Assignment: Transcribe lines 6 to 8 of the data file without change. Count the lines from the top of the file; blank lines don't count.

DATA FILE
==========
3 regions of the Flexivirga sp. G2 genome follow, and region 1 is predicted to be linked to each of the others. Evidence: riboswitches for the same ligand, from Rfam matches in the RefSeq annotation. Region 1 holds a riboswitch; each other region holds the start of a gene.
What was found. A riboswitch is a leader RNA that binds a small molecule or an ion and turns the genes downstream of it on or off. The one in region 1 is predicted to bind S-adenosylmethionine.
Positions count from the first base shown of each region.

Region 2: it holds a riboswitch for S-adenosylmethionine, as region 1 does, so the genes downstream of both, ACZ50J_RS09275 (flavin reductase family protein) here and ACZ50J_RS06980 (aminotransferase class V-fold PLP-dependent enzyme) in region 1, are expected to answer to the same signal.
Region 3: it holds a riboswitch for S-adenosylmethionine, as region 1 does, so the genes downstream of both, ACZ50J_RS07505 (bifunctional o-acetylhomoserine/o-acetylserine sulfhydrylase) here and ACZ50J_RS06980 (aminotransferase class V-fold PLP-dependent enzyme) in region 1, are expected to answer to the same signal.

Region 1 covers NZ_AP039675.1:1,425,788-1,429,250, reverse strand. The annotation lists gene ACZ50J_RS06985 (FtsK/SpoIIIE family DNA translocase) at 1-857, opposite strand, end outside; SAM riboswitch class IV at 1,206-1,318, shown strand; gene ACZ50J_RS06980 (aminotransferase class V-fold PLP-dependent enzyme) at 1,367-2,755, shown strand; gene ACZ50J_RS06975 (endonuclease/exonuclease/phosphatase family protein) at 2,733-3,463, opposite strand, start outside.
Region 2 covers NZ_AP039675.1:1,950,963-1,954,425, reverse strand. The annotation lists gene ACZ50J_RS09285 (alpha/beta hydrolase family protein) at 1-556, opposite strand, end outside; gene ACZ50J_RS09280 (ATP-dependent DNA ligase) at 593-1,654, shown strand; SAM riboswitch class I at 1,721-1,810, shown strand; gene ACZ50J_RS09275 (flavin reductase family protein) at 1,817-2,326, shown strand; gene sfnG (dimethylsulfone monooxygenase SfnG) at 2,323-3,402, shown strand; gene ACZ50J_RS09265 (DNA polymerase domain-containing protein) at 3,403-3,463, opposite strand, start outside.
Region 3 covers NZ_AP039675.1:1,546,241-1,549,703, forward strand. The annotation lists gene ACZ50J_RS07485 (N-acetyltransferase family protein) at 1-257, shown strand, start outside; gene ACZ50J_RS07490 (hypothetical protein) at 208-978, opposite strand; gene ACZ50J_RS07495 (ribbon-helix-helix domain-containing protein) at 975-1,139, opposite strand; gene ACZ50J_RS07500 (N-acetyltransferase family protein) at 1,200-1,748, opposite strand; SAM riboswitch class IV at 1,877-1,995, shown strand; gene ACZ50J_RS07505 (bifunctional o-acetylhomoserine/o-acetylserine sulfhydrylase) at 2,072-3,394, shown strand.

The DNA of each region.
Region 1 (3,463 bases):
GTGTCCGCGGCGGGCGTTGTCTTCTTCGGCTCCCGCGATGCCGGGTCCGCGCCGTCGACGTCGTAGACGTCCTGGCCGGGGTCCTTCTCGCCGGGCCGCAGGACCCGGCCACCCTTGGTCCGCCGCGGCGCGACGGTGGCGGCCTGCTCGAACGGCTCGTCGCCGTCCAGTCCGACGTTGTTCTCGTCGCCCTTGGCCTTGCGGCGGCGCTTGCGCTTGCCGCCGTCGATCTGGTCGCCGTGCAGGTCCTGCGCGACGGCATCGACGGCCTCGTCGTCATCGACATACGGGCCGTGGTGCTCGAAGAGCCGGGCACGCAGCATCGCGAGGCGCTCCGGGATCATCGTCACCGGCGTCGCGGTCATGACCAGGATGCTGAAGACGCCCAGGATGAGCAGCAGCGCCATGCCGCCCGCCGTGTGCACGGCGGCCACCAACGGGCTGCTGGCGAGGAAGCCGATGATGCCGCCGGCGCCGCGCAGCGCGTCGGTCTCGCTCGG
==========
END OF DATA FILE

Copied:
Region 1 covers NZ_AP039675.1:1,425,788-1,429,250, reverse strand. The annotation lists gene ACZ50J_RS06985 (FtsK/SpoIIIE family DNA translocase) at 1-857, opposite strand, end outside; SAM riboswitch class IV at 1,206-1,318, shown strand; gene ACZ50J_RS06980 (aminotransferase class V-fold PLP-dependent enzyme) at 1,367-2,755, shown strand; gene ACZ50J_RS06975 (endonuclease/exonuclease/phosphatase family protein) at 2,733-3,463, opposite strand, start outside.
Region 2 covers NZ_AP039675.1:1,950,963-1,954,425, reverse strand. The annotation lists gene ACZ50J_RS09285 (alpha/beta hydrolase family protein) at 1-556, opposite strand, end outside; gene ACZ50J_RS09280 (ATP-dependent DNA ligase) at 593-1,654, shown strand; SAM riboswitch class I at 1,721-1,810, shown strand; gene ACZ50J_RS09275 (flavin reductase family protein) at 1,817-2,326, shown strand; gene sfnG (dimethylsulfone monooxygenase SfnG) at 2,323-3,402, shown strand; gene ACZ50J_RS09265 (DNA polymerase domain-containing protein) at 3,403-3,463, opposite strand, start outside.
Region 3 covers NZ_AP039675.1:1,546,241-1,549,703, forward strand. The annotation lists gene ACZ50J_RS07485 (N-acetyltransferase family protein) at 1-257, shown strand, start outside; gene ACZ50J_RS07490 (hypothetical protein) at 208-978, opposite strand; gene ACZ50J_RS07495 (ribbon-helix-helix domain-containing protein) at 975-1,139, opposite strand; gene ACZ50J_RS07500 (N-acetyltransferase family protein) at 1,200-1,748, opposite strand; SAM riboswitch class IV at 1,877-1,995, shown strand; gene ACZ50J_RS07505 (bifunctional o-acetylhomoserine/o-acetylserine sulfhydrylase) at 2,072-3,394, shown strand.